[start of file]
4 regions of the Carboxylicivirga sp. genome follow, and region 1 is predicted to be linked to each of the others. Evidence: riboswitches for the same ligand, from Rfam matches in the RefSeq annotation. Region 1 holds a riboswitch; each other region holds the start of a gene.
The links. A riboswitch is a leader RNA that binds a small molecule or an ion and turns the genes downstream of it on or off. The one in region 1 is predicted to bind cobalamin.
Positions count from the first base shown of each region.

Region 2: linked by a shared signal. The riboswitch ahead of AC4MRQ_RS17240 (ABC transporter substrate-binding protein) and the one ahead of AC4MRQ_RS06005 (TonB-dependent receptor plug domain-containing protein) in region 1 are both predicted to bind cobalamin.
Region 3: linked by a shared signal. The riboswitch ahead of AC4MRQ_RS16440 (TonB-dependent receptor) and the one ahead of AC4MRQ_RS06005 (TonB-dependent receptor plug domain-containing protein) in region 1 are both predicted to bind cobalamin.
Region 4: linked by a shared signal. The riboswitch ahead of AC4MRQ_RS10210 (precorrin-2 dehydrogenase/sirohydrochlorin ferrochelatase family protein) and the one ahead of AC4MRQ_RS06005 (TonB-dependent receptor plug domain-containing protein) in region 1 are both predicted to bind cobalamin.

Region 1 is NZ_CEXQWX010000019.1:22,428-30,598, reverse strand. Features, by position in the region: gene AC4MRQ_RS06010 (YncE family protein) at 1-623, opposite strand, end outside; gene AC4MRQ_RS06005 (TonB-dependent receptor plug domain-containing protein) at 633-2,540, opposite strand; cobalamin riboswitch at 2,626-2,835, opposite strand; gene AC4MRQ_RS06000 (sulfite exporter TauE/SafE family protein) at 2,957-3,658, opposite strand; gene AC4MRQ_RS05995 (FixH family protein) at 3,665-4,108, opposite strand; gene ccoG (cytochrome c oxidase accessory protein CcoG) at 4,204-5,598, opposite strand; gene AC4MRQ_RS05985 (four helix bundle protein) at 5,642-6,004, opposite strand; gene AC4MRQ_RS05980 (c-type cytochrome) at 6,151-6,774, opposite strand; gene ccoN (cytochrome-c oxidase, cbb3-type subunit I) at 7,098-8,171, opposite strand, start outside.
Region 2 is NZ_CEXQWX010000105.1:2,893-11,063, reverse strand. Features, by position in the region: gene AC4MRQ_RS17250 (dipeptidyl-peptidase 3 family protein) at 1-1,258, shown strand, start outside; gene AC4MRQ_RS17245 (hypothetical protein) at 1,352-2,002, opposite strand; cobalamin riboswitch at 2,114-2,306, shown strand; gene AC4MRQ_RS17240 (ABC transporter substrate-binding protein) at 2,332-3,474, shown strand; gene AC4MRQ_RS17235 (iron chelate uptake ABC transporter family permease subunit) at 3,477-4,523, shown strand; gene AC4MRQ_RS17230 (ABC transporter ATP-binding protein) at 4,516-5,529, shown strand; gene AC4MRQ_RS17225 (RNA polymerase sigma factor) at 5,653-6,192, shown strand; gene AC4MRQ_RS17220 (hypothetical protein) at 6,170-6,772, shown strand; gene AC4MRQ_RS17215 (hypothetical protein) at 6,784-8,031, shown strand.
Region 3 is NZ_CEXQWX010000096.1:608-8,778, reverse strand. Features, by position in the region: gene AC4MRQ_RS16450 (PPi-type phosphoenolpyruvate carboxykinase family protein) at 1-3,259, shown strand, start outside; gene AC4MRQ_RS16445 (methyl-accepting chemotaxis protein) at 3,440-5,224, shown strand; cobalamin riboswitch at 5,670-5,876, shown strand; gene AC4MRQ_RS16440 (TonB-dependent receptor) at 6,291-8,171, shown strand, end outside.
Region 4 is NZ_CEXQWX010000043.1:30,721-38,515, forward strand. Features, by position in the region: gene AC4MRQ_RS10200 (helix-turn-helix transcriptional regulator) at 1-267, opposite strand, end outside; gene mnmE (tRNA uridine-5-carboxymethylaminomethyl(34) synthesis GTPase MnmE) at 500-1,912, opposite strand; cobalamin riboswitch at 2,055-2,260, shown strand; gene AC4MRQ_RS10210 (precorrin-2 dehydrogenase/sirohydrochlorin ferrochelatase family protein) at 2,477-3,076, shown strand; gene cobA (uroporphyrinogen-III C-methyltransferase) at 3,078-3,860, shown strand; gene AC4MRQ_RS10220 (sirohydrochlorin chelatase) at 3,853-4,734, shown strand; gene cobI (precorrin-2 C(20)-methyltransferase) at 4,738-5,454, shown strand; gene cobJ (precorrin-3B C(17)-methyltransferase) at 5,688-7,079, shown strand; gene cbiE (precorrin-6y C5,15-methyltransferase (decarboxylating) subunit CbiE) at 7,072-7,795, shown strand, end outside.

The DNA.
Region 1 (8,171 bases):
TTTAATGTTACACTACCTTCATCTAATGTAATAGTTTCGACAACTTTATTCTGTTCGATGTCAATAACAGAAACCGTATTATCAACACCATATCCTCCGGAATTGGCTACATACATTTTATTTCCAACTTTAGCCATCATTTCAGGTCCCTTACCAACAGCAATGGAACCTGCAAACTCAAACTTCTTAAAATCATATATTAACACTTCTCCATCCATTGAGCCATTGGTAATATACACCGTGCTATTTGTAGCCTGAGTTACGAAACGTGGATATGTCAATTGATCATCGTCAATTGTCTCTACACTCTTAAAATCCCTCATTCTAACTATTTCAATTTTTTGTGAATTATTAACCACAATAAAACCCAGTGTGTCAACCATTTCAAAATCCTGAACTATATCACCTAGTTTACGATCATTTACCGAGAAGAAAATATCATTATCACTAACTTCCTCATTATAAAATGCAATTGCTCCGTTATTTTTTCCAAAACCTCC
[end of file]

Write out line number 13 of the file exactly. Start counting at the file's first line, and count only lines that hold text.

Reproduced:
TTTAATGTTACACTACCTTCATCTAATGTAATAGTTTCGACAACTTTATTCTGTTCGATGTCAATAACAGAAACCGTATTATCAACACCATATCCTCCGGAATTGGCTACATACATTTTATTTCCAACTTTAGCCATCATTTCAGGTCCCTTACCAACAGCAATGGAACCTGCAAACTCAAACTTCTTAAAATCATATATTAACACTTCTCCATCCATTGAGCCATTGGTAATATACACCGTGCTATTTGTAGCCTGAGTTACGAAACGTGGATATGTCAATTGATCATCGTCAATTGTCTCTACACTCTTAAAATCCCTCATTCTAACTATTTCAATTTTTTGTGAATTATTAACCACAATAAAACCCAGTGTGTCAACCATTTCAAAATCCTGAACTATATCACCTAGTTTACGATCATTTACCGAGAAGAAAATATCATTATCACTAACTTCCTCATTATAAAATGCAATTGCTCCGTTATTTTTTCCAAAACCTCC